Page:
Senate Republicans Are Betting That Voters’ Anger Will Fade by November

Trump’s impeachment jurors decide not to hear the evidence they would have to ignore.

Senate Majority Leader Mitch McConnell arrives at the Capitol on January 31, 2020.Mario Tama/Getty Images

Republicans were always going to acquit President Donald Trump in his Senate impeachment trial, no matter of how much damning information they received. So why consider new evidence that would only confirm his guilt?

That is the logic of Sen. Lamar Alexander’s Twitter thread last night explaining his decision to oppose any witness testimony about Trump’s scheme to pressure Ukraine to investigate former Vice President Joe Biden. The retiring Tennessee Republican wrote that the Democratic House impeachment managers had “proved” that Trump is guilty of withholding military aid to help his reelection campaign. But Alexander argued that Trump’s “inappropriate” actions do not deserve removal from office, so gathering more evidence would be a waste of time.

Sen. Lisa Murkowski (R-Alaska), who also had mulled voting in favor of hearing witnesses, offered a similar rationale for moving on. “I have come to the conclusion that there will be no fair trial in the Senate,” she said in a statement Friday, which pointed the blame at the Democrats. “I don’t believe the continuation of this process will change anything.” Only two Republican senators, Mitt Romney (R-Utah) and Susan Collins (R-Maine), have said they will vote to hear witnesses, though their stance will not affect the result of the final vote.

Most Republican senators have in effect accepted the Kafkaesque claim by Trump’s lawyers that Democrats did not assemble enough evidence to show any presidential wrongdoing, and therefore have no basis to seek more evidence. A key premise of Trump’s defense is a claim that no witness has testified that the president had connected military aid for Ukraine with investigations that would benefit him politically. This is technically true—but only because Trump’s legal team and Senate Republicans have blocked such testimony. Yet the president’s lawyers repeated that claim even after news broke that former National Security Adviser John Bolton was prepared to testify that Trump had made such an explicit connection in an August meeting, and despite public comments in which acting White House Chief of Staff Nick Mulvaney said Trump had tied the release of security aid to investigations. In short, Trump’s defense rested on a claim that multiple eyewitnesses would likely have contradicted if they testified.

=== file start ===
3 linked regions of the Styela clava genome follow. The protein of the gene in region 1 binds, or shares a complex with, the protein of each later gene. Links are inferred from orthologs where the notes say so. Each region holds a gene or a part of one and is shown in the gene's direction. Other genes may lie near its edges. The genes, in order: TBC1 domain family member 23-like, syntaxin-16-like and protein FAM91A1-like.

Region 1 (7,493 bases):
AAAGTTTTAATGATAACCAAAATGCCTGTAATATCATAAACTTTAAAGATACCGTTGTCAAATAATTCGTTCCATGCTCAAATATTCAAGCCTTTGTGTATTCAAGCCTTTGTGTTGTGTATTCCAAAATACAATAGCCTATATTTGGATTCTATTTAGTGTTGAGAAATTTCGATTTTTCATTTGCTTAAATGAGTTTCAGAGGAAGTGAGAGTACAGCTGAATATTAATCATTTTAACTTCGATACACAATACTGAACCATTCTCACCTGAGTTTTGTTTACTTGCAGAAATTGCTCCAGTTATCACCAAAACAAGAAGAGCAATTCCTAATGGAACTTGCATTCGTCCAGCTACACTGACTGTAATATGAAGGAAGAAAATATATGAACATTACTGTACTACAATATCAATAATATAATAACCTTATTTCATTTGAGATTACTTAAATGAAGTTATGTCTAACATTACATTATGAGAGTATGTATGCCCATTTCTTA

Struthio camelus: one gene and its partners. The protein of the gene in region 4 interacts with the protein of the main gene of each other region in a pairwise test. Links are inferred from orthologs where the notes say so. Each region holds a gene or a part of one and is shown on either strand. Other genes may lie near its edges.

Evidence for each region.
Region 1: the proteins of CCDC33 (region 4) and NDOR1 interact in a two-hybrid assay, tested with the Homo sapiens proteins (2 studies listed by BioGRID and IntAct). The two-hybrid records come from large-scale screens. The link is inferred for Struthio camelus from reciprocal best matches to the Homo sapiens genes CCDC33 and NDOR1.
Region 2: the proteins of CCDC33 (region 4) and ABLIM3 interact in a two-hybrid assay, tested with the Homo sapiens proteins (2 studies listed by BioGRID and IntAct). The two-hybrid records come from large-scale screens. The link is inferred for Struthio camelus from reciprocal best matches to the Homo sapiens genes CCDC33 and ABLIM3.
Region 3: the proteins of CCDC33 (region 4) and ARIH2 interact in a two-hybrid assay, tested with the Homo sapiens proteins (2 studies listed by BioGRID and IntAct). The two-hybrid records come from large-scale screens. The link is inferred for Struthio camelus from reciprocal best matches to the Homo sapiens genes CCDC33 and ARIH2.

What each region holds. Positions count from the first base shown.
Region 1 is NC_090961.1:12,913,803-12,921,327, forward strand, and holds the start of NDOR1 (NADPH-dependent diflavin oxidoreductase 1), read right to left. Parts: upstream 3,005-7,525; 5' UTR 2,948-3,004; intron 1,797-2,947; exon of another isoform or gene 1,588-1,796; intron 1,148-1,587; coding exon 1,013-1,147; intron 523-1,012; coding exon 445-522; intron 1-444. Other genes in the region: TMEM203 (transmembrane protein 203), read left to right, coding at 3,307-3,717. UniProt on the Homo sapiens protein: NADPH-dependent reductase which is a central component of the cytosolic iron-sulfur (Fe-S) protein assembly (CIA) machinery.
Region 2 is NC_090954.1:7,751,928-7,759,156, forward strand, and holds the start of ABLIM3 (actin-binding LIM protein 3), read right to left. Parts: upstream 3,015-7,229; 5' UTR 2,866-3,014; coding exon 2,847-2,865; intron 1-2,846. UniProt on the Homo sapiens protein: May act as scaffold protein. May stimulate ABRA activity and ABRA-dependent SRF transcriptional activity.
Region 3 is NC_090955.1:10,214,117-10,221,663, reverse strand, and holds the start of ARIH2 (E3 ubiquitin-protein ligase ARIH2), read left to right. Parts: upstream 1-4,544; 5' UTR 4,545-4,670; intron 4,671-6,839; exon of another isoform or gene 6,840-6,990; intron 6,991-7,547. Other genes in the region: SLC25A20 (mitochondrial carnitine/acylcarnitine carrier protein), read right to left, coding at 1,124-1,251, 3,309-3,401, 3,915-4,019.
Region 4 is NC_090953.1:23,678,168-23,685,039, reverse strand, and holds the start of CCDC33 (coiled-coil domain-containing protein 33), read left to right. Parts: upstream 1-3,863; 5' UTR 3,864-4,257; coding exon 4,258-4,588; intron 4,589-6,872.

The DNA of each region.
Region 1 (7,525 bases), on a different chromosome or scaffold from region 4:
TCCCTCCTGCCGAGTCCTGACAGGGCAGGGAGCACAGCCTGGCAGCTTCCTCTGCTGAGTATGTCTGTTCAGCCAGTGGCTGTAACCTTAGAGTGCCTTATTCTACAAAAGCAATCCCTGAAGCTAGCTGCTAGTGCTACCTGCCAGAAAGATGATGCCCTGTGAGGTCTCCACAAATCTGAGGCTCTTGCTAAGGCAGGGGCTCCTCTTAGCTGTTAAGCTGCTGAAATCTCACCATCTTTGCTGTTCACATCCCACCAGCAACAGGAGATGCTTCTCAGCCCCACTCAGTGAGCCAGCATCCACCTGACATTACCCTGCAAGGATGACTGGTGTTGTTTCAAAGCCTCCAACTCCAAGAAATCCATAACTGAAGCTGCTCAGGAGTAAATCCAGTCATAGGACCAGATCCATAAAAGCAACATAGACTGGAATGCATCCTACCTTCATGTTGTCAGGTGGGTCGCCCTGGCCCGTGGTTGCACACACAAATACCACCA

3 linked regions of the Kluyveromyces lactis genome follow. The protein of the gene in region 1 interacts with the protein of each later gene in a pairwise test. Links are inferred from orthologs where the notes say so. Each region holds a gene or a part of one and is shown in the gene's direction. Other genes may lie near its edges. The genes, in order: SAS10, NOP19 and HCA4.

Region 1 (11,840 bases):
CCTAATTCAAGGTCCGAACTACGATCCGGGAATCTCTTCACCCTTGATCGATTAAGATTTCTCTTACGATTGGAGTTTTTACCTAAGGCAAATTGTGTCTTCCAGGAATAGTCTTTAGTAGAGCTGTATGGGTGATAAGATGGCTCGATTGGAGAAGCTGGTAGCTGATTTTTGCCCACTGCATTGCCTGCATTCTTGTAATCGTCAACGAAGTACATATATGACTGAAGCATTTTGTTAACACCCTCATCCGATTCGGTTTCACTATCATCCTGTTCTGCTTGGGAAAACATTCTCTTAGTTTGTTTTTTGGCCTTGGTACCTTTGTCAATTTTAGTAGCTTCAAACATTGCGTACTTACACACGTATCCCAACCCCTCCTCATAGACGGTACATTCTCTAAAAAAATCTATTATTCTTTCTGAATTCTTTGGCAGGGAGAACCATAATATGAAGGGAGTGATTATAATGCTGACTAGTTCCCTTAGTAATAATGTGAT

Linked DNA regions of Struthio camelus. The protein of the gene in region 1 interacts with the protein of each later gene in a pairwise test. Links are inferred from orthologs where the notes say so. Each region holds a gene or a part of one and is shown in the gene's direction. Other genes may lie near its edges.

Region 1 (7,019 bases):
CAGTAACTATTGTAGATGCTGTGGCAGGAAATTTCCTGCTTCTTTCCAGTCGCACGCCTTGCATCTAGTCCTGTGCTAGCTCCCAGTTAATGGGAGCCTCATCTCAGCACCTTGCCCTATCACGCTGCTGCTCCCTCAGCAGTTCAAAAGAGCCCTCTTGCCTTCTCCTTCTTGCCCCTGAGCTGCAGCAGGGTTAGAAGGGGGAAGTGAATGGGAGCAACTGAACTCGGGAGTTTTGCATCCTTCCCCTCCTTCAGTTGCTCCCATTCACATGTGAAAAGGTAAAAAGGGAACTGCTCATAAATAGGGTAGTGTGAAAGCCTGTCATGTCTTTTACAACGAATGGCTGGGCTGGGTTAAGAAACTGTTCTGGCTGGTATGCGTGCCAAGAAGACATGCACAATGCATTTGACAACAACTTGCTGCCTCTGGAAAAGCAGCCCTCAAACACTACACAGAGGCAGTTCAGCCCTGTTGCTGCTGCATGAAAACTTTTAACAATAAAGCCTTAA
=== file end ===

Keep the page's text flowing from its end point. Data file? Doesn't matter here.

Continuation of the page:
Senate Majority Leader Mitch McConnell (R-Ky.) and his caucus realize that a large majority of Americans think they should allow witnesses to testify, and that an acquittal without doing so will outrage many voters. But they are betting that the political backlash from a rush to judgement will be less severe less than the fallout that could come from allowing Bolton, Mulvaney, and others to testify under oath.

At the heart of this calculus is the argument advanced by a trio of Republicans facing reelection races this year. The Wall Street Journal reported this week that Sens. Cory Gardner of Colorado, Martha McSally of Arizona, and Thom Tillis of North Carolina made an electoral argument for blocking witnesses while speaking in a caucus meeting. “Gardner said a longer trial would lead to more Democratic attacks,” the report said. These senators will be on the ballot with Trump this year in presidential battleground states. As they face strong Democratic challengers, these senators must court Trump supporters whose backing they need to survive. Instead of the slow burn of a longer Senate trial, they seem to prefer getting the pain over with quickly.

When Alexander tweeted out his statement on Thursday night, all but assuring a trial without witnesses, some reporters called it a win for McConnell. But his victory could be short lived. The majority leader might be right that conducting a sham trial is a smaller problem for Republicans than allowing a real trial to proceed. But it is still a problem for Republicans. Whether blocking witnesses proves to be a GOP victory will depend on how angry voters are in November.

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FACT:

Mother Jones was founded as a nonprofit in 1976 because we knew corporations and the wealthy wouldn't fund the type of hard-hitting journalism we set out to do.

Today, reader support makes up about two-thirds of our budget, allows us to dig deep on stories that matter, and lets us keep our reporting free for everyone. If you value what you get from Mother Jones, please join us with a tax-deductible donation today so we can keep on doing the type of journalism 2020 demands.

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